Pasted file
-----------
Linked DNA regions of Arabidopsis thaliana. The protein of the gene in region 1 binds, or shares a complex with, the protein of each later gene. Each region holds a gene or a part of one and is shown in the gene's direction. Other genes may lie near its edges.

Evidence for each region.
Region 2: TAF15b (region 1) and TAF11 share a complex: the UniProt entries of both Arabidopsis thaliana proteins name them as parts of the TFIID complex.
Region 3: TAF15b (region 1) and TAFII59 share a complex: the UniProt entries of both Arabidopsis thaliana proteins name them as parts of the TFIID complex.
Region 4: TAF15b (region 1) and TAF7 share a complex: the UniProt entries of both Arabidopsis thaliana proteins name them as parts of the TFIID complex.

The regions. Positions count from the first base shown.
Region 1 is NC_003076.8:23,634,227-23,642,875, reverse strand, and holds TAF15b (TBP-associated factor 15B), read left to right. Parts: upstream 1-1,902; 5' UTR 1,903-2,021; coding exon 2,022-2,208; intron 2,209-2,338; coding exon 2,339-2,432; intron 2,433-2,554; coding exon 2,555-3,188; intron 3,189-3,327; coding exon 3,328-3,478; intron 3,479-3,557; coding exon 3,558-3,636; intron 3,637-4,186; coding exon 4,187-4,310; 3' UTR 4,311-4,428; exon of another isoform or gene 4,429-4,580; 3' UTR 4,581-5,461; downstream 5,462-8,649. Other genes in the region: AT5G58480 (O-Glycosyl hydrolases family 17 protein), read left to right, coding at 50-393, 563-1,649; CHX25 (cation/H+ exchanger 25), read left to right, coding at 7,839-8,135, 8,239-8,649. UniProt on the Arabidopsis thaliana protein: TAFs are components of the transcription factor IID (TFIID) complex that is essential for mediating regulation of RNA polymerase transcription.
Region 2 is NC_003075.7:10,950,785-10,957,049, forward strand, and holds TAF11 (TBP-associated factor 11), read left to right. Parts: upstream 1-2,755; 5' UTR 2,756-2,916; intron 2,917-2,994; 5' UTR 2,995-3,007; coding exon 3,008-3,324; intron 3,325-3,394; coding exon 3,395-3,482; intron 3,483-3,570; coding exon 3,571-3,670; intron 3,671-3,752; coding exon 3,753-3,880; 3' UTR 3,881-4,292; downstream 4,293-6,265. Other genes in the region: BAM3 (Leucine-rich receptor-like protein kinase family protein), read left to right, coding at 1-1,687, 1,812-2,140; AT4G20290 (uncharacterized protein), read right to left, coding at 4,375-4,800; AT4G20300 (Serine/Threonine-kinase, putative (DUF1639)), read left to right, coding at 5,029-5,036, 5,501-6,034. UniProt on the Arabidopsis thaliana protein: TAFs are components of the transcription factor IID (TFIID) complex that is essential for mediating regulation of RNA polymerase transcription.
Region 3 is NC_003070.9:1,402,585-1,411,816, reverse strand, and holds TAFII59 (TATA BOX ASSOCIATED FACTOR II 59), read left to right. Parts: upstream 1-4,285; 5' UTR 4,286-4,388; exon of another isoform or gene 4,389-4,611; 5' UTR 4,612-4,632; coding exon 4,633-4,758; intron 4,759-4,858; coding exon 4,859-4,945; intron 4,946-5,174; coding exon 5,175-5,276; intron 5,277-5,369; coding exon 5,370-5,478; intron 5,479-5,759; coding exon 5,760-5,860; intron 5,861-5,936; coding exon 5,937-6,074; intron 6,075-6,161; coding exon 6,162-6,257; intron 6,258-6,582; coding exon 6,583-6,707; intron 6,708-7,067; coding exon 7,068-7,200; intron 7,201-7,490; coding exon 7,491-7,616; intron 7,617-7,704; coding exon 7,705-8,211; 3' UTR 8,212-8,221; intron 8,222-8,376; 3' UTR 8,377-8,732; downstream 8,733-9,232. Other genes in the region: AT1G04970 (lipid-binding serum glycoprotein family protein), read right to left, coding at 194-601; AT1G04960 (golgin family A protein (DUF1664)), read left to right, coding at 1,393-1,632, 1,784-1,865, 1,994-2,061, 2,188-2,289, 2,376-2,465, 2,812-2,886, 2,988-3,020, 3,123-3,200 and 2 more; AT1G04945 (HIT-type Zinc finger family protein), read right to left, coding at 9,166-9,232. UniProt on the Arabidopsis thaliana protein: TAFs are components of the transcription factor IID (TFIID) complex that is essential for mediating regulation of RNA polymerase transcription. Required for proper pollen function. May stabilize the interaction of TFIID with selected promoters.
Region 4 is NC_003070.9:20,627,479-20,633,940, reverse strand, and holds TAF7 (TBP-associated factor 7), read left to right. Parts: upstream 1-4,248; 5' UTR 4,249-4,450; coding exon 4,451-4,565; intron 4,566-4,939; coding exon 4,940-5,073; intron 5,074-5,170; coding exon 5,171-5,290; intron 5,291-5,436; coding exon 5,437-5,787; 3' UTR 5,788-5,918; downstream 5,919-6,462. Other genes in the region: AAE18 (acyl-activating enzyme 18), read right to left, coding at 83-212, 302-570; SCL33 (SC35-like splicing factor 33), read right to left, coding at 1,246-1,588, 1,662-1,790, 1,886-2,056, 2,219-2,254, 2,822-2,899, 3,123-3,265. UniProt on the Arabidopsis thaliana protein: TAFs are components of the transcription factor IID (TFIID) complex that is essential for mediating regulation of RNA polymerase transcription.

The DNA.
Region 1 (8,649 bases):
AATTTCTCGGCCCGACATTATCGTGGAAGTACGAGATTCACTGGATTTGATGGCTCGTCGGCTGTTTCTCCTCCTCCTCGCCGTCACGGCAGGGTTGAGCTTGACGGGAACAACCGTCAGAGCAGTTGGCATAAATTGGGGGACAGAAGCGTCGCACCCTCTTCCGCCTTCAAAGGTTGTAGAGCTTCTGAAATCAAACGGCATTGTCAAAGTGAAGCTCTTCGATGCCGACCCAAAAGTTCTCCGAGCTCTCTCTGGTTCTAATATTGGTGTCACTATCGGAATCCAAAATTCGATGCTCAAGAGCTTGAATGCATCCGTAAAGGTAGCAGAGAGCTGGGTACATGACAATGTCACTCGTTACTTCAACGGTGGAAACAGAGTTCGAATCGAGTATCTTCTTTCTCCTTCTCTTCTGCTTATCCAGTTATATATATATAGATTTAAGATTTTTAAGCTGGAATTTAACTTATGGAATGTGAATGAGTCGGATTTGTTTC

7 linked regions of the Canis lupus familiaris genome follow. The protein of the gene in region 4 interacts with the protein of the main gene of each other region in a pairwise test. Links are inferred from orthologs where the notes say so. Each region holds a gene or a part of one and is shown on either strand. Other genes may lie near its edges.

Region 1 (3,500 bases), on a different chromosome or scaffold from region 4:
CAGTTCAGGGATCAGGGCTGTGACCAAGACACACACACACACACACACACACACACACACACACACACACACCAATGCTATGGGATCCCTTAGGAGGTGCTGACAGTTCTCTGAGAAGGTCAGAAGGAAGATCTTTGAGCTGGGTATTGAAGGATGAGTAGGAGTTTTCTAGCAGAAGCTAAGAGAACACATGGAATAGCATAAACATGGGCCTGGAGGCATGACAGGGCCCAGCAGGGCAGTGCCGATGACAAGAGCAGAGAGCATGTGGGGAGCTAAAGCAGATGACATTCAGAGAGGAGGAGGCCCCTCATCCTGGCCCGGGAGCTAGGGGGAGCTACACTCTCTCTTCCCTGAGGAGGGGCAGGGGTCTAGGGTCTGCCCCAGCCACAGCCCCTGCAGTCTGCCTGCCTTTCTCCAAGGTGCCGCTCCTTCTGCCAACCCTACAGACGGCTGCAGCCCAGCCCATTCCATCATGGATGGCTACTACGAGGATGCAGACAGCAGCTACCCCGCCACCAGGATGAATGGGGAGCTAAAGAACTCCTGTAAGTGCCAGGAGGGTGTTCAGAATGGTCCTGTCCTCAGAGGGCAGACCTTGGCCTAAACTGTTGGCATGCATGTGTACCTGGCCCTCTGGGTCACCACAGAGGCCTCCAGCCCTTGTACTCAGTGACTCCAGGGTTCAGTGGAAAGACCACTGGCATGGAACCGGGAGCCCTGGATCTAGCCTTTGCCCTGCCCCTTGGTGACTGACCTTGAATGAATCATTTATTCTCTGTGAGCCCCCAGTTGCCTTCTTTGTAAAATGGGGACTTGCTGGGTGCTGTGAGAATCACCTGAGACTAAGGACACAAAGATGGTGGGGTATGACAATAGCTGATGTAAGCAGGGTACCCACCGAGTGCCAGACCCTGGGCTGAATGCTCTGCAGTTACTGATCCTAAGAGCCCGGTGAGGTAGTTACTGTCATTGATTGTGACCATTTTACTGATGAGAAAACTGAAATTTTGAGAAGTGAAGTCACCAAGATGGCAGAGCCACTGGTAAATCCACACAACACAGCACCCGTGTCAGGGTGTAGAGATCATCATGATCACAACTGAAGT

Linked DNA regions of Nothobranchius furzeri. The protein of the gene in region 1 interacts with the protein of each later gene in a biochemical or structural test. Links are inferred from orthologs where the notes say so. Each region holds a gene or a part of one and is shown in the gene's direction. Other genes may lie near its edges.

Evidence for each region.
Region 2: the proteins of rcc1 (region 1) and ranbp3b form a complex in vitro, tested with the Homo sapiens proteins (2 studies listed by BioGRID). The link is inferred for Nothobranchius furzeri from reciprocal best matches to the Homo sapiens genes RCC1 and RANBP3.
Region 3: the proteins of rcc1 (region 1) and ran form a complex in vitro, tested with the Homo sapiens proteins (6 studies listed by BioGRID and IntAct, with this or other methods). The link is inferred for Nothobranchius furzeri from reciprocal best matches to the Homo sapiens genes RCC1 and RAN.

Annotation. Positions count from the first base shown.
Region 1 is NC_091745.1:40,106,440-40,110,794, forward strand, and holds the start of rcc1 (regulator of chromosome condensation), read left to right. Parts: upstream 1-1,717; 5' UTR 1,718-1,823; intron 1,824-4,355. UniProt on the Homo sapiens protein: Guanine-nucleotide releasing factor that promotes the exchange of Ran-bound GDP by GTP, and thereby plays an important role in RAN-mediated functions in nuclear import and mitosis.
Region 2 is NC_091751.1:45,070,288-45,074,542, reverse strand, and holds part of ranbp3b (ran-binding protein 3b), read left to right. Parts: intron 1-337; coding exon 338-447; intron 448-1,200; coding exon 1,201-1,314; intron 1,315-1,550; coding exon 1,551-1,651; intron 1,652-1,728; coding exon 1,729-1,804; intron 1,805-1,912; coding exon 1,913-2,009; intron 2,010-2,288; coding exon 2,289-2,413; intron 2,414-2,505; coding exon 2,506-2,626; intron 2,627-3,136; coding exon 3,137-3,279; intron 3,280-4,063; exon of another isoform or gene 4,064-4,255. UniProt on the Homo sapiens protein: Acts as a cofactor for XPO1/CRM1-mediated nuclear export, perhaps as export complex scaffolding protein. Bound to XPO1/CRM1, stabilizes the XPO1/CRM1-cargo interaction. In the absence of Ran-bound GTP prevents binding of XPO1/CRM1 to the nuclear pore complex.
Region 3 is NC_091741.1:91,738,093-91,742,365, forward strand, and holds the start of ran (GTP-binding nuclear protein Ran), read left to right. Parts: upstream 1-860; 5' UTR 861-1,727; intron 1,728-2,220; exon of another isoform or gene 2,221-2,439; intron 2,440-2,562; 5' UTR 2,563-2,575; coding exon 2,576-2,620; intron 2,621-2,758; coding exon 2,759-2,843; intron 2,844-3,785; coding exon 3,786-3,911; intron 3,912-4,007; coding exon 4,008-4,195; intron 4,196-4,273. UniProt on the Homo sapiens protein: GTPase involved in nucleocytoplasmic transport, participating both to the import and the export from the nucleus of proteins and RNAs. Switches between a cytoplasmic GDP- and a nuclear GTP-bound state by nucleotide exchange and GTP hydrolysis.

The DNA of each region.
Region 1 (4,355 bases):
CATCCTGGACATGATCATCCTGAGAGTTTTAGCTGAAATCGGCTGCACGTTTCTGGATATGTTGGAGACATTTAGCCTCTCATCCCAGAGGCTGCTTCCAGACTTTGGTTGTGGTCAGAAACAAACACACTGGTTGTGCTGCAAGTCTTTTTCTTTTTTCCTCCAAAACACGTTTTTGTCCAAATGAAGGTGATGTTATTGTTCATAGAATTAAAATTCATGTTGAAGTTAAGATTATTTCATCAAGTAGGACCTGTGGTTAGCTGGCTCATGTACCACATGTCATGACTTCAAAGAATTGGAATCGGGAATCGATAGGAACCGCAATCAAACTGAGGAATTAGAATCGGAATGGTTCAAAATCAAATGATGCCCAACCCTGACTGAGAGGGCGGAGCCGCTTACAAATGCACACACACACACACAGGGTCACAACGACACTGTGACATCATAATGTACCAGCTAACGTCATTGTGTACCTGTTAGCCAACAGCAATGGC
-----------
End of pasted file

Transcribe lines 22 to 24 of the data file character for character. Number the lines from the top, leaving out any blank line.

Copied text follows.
Region 1 is NC_091745.1:40,106,440-40,110,794, forward strand, and holds the start of rcc1 (regulator of chromosome condensation), read left to right. Parts: upstream 1-1,717; 5' UTR 1,718-1,823; intron 1,824-4,355. UniProt on the Homo sapiens protein: Guanine-nucleotide releasing factor that promotes the exchange of Ran-bound GDP by GTP, and thereby plays an important role in RAN-mediated functions in nuclear import and mitosis.
Region 2 is NC_091751.1:45,070,288-45,074,542, reverse strand, and holds part of ranbp3b (ran-binding protein 3b), read left to right. Parts: intron 1-337; coding exon 338-447; intron 448-1,200; coding exon 1,201-1,314; intron 1,315-1,550; coding exon 1,551-1,651; intron 1,652-1,728; coding exon 1,729-1,804; intron 1,805-1,912; coding exon 1,913-2,009; intron 2,010-2,288; coding exon 2,289-2,413; intron 2,414-2,505; coding exon 2,506-2,626; intron 2,627-3,136; coding exon 3,137-3,279; intron 3,280-4,063; exon of another isoform or gene 4,064-4,255. UniProt on the Homo sapiens protein: Acts as a cofactor for XPO1/CRM1-mediated nuclear export, perhaps as export complex scaffolding protein. Bound to XPO1/CRM1, stabilizes the XPO1/CRM1-cargo interaction. In the absence of Ran-bound GTP prevents binding of XPO1/CRM1 to the nuclear pore complex.
Region 3 is NC_091741.1:91,738,093-91,742,365, forward strand, and holds the start of ran (GTP-binding nuclear protein Ran), read left to right. Parts: upstream 1-860; 5' UTR 861-1,727; intron 1,728-2,220; exon of another isoform or gene 2,221-2,439; intron 2,440-2,562; 5' UTR 2,563-2,575; coding exon 2,576-2,620; intron 2,621-2,758; coding exon 2,759-2,843; intron 2,844-3,785; coding exon 3,786-3,911; intron 3,912-4,007; coding exon 4,008-4,195; intron 4,196-4,273. UniProt on the Homo sapiens protein: GTPase involved in nucleocytoplasmic transport, participating both to the import and the export from the nucleus of proteins and RNAs. Switches between a cytoplasmic GDP- and a nuclear GTP-bound state by nucleotide exchange and GTP hydrolysis.